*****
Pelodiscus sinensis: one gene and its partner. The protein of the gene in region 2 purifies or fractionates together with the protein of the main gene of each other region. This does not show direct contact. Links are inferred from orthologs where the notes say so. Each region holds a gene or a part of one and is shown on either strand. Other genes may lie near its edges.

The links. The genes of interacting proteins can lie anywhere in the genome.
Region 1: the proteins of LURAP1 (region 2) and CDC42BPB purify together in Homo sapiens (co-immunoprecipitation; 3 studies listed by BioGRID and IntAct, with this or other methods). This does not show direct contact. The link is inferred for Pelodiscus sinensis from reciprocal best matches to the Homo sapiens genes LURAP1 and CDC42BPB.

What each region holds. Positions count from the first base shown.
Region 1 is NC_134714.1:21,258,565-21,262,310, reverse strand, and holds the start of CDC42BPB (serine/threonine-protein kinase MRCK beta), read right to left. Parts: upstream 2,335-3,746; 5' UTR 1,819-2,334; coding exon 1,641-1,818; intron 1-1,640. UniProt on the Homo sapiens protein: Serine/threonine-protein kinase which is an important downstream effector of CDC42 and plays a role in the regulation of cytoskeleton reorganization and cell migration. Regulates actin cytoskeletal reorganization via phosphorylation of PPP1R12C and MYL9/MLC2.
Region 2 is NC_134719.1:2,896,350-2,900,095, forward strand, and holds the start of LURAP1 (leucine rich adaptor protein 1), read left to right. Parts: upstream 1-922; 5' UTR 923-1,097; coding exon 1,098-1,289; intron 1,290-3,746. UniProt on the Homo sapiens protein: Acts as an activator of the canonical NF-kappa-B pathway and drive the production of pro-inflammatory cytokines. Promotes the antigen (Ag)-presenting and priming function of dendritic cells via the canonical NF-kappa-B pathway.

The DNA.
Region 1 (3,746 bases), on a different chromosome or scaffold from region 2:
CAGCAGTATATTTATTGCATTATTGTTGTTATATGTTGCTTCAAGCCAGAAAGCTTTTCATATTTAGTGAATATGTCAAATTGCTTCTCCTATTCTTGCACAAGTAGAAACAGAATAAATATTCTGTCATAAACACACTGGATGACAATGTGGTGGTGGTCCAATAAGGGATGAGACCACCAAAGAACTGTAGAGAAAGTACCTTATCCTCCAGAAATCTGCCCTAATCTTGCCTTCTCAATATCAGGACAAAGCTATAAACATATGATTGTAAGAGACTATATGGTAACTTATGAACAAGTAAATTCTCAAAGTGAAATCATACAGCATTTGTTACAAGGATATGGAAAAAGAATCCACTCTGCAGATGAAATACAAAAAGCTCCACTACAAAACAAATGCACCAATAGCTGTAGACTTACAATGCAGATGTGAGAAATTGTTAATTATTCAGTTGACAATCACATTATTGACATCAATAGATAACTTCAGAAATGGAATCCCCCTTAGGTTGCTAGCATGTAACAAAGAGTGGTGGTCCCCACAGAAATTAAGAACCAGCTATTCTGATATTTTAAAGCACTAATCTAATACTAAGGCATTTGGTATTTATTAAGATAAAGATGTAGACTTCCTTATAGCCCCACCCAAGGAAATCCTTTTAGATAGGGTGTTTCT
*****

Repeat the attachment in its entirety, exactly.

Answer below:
Pelodiscus sinensis: one gene and its partner. The protein of the gene in region 2 purifies or fractionates together with the protein of the main gene of each other region. This does not show direct contact. Links are inferred from orthologs where the notes say so. Each region holds a gene or a part of one and is shown on either strand. Other genes may lie near its edges.

The links. The genes of interacting proteins can lie anywhere in the genome.
Region 1: the proteins of LURAP1 (region 2) and CDC42BPB purify together in Homo sapiens (co-immunoprecipitation; 3 studies listed by BioGRID and IntAct, with this or other methods). This does not show direct contact. The link is inferred for Pelodiscus sinensis from reciprocal best matches to the Homo sapiens genes LURAP1 and CDC42BPB.

What each region holds. Positions count from the first base shown.
Region 1 is NC_134714.1:21,258,565-21,262,310, reverse strand, and holds the start of CDC42BPB (serine/threonine-protein kinase MRCK beta), read right to left. Parts: upstream 2,335-3,746; 5' UTR 1,819-2,334; coding exon 1,641-1,818; intron 1-1,640. UniProt on the Homo sapiens protein: Serine/threonine-protein kinase which is an important downstream effector of CDC42 and plays a role in the regulation of cytoskeleton reorganization and cell migration. Regulates actin cytoskeletal reorganization via phosphorylation of PPP1R12C and MYL9/MLC2.
Region 2 is NC_134719.1:2,896,350-2,900,095, forward strand, and holds the start of LURAP1 (leucine rich adaptor protein 1), read left to right. Parts: upstream 1-922; 5' UTR 923-1,097; coding exon 1,098-1,289; intron 1,290-3,746. UniProt on the Homo sapiens protein: Acts as an activator of the canonical NF-kappa-B pathway and drive the production of pro-inflammatory cytokines. Promotes the antigen (Ag)-presenting and priming function of dendritic cells via the canonical NF-kappa-B pathway.

The DNA.
Region 1 (3,746 bases), on a different chromosome or scaffold from region 2:
CAGCAGTATATTTATTGCATTATTGTTGTTATATGTTGCTTCAAGCCAGAAAGCTTTTCATATTTAGTGAATATGTCAAATTGCTTCTCCTATTCTTGCACAAGTAGAAACAGAATAAATATTCTGTCATAAACACACTGGATGACAATGTGGTGGTGGTCCAATAAGGGATGAGACCACCAAAGAACTGTAGAGAAAGTACCTTATCCTCCAGAAATCTGCCCTAATCTTGCCTTCTCAATATCAGGACAAAGCTATAAACATATGATTGTAAGAGACTATATGGTAACTTATGAACAAGTAAATTCTCAAAGTGAAATCATACAGCATTTGTTACAAGGATATGGAAAAAGAATCCACTCTGCAGATGAAATACAAAAAGCTCCACTACAAAACAAATGCACCAATAGCTGTAGACTTACAATGCAGATGTGAGAAATTGTTAATTATTCAGTTGACAATCACATTATTGACATCAATAGATAACTTCAGAAATGGAATCCCCCTTAGGTTGCTAGCATGTAACAAAGAGTGGTGGTCCCCACAGAAATTAAGAACCAGCTATTCTGATATTTTAAAGCACTAATCTAATACTAAGGCATTTGGTATTTATTAAGATAAAGATGTAGACTTCCTTATAGCCCCACCCAAGGAAATCCTTTTAGATAGGGTGTTTCT